David Bowie Proved That Style Has No Gender — Over 40 Years Ago


On Monday morning in London, a fashion show kicked off with men walking down a runway in silver boots, rainbow pants and glitter eyeshadow. Some of them wore metallic trenches, while others walked shirtless, chests exposed and draped in fur.

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Xander Zhou's London Men's Fashion Week show was over-the-top. It was fabulous. It was a show David Bowie, who died on Sunday at age 69, would have loved. 

It seems like that was Zhou's every intention.

Bowie has long been an inspiration to the fashion world — even when the fashion world doesn't know it. Today's style world is fixated on all things "gender-bending," fluid and androgynous. But years before Hood by Air's Shayne Oliver told W magazine, "Design-wise, I don't have any boundaries when it comes to gender," Bowie crooned with sculpted cheeks and rouged lips. Years before Jaden Smith flaunted a skirt in Louis Vuitton ads or Swedish brand Acne put an 11-year-old boy in a pink coat and heels, Bowie was rocking out onstage in strappy platforms.

Around 45 years ago, the world was breaking out from its Mad Men era of stiff brown suits and penny loafers and were getting comfortable with flared pants, prints and polyester. But Bowie already knew that fashion knows no gender. 

If he wanted to wear blue eyeshadow onstage while still being a sex symbol, he would. If he wanted to wear flouncy blouses while strumming a guitar, he would. While men of the early 1970s threw on polyester suits in black, brown or navy, Bowie stepped on stage wearing a cape (a cape!) as Ziggy Stardust. 

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His look was one of androgyny, but not in the cliched way we know it today, with female models and celebrities in stereotypical black suits and white button-downs. His androgyny was true to the word: a blend of styles that made no distinction between masculine or feminine, and often looked like neither. 

"1961 was when I was really into clothes," Bowie told Interview in 1990, explaining his inspiration for blurring those lines:

1961 was when I was really into clothes. I left school at 15 and started copying a bloke who used to go up on the train to London with me; Leslie, I think his name was. He was like, top mod of his own area. He wore Italian jackets with white linen jeans. Boy, was that cool! ... Chelsea boots, but with fluorescent pink or green socks and eye shadow that matched the socks he was wearing that day. And he had a slight bouffant hairstyle, parted in the middle. He was somehow tough-looking, too, a real heavyweight. But he had eye makeup on! And the jarringness of it was really weird. I thought, I like that — I feel that, not one thing or the other.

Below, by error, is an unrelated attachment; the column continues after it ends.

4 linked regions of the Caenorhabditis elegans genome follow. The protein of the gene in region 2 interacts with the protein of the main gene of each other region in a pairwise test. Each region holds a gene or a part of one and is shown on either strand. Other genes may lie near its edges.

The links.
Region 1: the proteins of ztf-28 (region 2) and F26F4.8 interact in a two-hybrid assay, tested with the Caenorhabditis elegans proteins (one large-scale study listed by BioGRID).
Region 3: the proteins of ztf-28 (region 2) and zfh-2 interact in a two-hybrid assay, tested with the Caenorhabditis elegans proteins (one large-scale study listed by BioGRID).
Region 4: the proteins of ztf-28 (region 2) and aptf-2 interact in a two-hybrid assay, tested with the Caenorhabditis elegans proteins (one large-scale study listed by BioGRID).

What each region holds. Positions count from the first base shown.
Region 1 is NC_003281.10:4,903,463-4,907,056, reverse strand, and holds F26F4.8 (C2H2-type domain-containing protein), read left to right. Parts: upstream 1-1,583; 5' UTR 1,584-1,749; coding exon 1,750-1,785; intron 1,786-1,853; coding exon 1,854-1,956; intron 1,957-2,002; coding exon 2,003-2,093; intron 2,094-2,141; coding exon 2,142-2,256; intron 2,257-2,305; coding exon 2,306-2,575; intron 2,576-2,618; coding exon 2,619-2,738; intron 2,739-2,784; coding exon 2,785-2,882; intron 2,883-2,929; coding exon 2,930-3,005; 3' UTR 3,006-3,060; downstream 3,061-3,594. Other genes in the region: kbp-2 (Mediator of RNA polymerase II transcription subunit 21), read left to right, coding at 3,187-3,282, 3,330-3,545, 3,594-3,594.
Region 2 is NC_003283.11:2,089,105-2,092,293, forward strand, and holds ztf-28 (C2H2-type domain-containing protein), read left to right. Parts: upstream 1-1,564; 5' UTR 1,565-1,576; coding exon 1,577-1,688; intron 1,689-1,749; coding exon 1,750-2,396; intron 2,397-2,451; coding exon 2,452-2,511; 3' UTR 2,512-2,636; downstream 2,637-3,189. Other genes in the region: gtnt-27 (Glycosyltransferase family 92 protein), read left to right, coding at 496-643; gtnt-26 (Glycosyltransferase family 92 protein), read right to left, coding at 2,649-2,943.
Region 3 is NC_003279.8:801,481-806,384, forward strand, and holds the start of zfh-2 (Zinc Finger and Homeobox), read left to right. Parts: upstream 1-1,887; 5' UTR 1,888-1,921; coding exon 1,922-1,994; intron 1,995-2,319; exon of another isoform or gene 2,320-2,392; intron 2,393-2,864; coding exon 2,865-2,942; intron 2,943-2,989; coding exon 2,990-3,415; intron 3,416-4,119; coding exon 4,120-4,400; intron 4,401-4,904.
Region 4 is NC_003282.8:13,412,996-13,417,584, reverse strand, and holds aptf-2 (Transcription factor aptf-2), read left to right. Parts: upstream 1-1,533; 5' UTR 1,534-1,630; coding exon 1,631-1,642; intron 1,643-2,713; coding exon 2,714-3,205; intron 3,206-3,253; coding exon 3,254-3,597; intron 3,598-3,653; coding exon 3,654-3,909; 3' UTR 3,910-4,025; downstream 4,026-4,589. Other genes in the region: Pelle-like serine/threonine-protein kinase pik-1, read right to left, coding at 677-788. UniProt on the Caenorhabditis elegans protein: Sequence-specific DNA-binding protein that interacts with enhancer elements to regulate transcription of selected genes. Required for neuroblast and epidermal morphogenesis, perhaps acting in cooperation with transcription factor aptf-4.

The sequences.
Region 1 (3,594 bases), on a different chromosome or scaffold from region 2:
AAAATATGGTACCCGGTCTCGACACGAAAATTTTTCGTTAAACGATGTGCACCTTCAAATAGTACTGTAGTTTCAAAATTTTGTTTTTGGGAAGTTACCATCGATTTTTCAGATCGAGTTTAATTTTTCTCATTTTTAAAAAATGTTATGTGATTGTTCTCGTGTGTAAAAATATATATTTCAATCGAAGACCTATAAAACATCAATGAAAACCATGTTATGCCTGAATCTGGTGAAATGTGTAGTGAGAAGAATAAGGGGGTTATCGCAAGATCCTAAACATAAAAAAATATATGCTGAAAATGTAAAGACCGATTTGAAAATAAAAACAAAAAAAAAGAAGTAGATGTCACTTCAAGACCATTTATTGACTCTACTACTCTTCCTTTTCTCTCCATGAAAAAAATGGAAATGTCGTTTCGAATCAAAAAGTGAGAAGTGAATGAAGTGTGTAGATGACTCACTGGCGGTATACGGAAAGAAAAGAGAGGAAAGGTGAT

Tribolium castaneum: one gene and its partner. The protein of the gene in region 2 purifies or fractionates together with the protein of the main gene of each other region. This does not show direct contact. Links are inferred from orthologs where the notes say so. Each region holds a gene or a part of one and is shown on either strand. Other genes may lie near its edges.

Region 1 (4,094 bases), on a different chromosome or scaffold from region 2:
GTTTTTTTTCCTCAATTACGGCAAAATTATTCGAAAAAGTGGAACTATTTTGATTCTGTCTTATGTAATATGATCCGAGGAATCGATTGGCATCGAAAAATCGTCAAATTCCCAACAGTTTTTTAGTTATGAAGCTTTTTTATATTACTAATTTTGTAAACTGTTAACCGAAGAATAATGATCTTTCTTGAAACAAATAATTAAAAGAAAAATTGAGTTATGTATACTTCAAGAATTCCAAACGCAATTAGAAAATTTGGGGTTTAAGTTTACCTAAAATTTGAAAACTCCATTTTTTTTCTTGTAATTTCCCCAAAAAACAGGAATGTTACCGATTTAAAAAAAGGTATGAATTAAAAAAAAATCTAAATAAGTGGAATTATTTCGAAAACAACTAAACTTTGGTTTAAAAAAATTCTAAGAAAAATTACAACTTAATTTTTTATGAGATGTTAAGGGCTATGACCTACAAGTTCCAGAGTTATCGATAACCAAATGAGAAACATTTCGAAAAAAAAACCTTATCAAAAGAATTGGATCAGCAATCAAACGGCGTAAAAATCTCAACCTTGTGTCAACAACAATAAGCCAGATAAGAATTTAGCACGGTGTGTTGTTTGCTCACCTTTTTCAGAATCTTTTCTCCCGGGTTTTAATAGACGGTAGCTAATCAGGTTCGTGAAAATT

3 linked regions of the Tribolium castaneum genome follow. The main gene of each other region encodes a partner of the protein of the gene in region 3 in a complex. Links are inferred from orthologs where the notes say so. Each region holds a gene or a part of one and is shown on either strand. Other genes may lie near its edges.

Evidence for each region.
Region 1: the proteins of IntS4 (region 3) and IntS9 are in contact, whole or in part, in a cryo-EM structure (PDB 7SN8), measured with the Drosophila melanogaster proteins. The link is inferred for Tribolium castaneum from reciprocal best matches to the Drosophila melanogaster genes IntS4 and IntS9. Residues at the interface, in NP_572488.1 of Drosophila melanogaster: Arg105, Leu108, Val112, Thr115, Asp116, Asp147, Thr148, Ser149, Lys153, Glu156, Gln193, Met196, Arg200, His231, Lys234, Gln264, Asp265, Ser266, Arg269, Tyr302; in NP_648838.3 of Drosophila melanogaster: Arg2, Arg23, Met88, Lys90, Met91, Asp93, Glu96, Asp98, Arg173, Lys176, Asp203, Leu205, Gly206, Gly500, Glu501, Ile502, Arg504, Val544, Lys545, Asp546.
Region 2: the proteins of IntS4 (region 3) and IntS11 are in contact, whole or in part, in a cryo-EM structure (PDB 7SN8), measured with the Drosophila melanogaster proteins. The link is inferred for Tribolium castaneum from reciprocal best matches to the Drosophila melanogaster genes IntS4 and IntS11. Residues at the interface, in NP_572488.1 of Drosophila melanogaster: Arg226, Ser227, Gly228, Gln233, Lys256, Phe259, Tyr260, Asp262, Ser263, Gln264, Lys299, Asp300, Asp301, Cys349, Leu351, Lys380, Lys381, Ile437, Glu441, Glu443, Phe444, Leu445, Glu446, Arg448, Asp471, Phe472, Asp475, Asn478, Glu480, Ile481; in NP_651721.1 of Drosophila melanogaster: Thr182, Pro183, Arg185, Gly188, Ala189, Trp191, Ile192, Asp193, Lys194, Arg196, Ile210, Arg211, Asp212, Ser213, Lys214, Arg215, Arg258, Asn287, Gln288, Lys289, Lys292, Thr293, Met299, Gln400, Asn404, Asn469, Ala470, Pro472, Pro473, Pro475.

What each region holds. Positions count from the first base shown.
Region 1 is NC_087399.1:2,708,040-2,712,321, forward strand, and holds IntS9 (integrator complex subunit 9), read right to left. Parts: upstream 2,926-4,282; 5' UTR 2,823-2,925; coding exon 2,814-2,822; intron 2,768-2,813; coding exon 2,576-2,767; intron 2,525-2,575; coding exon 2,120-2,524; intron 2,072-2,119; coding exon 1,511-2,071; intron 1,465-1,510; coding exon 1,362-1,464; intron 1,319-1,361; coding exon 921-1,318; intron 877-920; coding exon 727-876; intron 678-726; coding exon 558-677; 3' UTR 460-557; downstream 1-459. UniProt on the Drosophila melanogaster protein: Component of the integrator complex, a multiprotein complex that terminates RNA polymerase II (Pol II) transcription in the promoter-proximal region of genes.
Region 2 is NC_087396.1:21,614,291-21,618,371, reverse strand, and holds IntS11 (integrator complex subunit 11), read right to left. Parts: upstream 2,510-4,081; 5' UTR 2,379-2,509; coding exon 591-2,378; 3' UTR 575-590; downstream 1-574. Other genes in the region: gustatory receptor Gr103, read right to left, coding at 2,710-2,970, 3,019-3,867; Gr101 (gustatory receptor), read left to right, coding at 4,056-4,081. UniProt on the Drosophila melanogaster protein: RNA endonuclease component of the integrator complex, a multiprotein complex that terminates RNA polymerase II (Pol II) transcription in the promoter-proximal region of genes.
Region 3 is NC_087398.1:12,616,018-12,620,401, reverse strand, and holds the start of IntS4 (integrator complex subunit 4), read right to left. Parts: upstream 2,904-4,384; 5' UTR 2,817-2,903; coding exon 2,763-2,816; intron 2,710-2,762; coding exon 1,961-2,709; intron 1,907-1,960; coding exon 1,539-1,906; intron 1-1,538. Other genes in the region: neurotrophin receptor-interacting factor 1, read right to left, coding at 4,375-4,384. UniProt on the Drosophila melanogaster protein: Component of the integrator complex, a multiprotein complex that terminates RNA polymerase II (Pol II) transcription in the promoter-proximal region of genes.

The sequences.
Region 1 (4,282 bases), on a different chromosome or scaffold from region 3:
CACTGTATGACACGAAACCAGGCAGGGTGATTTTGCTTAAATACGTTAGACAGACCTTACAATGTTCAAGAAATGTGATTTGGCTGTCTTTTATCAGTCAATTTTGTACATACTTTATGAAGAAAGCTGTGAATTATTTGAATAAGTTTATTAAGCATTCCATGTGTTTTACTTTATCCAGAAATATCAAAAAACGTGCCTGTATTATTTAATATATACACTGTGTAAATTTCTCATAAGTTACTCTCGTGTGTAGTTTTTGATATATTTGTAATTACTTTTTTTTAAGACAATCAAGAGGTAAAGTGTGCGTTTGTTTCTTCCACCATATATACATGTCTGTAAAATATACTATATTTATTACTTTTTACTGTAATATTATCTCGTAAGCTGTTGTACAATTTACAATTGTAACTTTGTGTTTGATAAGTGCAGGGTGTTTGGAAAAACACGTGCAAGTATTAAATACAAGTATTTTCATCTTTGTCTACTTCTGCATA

During Bowie's glam rock phase, he was frequently seen donning thick eyeliner and glossy lips, and paired them with rouged cheeks while wearing sparkly numbers along with silk and velvet blouses. He wore earrings and slimmed suits, and he bleached his eyebrows in the name of glamour. As Dazed put it, glam rock — and Bowie — took "a 'who cares?' attitude towards men as 'men.'"

Just take a look at his look during a televised concert special in 1973:

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At that point, who on Earth was going to tell him that tight pants and platforms were typically associated with femininity? (As if he would really care.) Who watched the Labyrinth, in which Bowie appears wearing a fantastic display of eyeshadow, as a child and didn't think, "Oh hell YES." 

He was just having so much fun. 


Because of that, he was an androgynous hero to many. 

On Monday morning, there was an outpouring of support on Twitter for Bowie's legacy of brushing away gender norms. 

The Zhou show is just one of the most recent instances of fashion paying its respects to such an iconic figure. His influence has been felt by the likes of Balmain, which still loves a good metallic jumpsuit,  Alexander McQueen, who adored a relaxed and elegant two-piece and Jean Paul Gaultier, whose elaborate jumpsuits screamed "Bowie!," among many others. 

There was even an exhibition of most legendary looks at the Victoria and Albert Museum in London, and top model Kate Moss has evoked Bowie's look at least twice for Vogue covers. 

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Now, today, androgyny and clothing that eschews gender norms are making headlines. People flipped over Kanye's leather skirt. Jaden Smith recently made waves as the new face of Louis Vuitton's womenswear. Today, male beauty vloggers are nothing out of the ordinary. Even MAC rounded up a collection of makeup specifically aimed at men.

But as these events are praised as major progress in our 21st-century style universe, Bowie was showing people how cool and OK it was to ditch gendered style traditions since forever.

Chanel designer Karl Lagerfeld told the Associated Press on Monday that Bowie "was a great artist and a timeless fashion icon ... who will remain a reference." But he's more than a reference. He was a herald of major androgynous, gender-obliterating fashion to come.